**** Most of the talk is focused on Depp and his "white-face" portrayal of Tonto and how authentic it is (not very), which with the existing suspicions people have of the character as demeaned and inferior, has been mostly negative, because, like skin color, its very easy to see and remark upon with what one thinks of as authority.  One wonders if such a rehabilitation is possible, given the character's man-servant past, like Robinson Crusoe's "Friday," or The Green Hornet's "Kato" (although it certainly helped if Bruce Lee was in the role, bringing the character up several notches just on ability and charisma—should we mention that Brit "The Green Hornet" Reid is a descendant of The Lone Ranger?), and whether its even worth it to right the past's wrongs.  The alternative is to stay in place, and be content—although grousing—with the way things were and just leave it aside.  I think it says something that Depp thought Tonto was the more interesting character to play, as for anything Depp does very authentic?  Short answer: No.  As for the whole racial thing, I thought the best line was Depp's Tonto griping about the ranger being a "stupid white man," and the Chinese railroad workers grinning and nodding in agreement at him—he's just another them.  Now, that's some funny ethnic humor there.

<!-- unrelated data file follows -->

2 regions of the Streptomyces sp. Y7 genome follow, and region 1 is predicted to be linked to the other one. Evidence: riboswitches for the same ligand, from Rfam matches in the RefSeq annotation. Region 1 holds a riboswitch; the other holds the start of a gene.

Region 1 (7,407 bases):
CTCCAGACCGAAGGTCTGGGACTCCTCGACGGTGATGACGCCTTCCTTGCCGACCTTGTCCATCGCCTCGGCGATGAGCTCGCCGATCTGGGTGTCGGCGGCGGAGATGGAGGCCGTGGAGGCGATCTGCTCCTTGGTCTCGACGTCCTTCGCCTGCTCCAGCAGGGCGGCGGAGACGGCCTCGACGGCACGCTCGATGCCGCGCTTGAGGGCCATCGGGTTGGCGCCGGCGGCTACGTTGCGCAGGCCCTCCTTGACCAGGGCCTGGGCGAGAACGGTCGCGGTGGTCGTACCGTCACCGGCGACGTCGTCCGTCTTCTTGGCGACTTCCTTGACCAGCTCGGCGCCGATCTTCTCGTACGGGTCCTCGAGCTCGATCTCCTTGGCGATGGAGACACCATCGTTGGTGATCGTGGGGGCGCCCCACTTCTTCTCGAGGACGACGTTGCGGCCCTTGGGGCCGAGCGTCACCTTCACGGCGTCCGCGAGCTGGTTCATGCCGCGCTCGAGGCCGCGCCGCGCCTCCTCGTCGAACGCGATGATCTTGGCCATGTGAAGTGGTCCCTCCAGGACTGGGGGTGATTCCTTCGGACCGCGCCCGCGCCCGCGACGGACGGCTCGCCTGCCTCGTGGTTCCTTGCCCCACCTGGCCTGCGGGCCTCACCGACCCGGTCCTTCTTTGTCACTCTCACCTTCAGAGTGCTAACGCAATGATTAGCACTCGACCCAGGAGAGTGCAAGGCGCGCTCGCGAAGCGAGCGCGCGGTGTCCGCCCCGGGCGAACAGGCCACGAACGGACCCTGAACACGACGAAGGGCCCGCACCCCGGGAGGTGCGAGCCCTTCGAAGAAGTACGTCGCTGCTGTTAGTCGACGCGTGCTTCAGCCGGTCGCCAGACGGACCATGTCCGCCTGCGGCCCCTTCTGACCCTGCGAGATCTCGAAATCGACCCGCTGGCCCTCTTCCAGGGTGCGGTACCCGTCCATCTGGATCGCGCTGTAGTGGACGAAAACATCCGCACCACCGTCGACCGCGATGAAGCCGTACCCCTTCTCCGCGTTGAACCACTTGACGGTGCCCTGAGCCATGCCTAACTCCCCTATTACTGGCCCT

**** It also is inherently racist as it paints Tonto in a bad light, obviously Natives are gluttonous. (*cough*)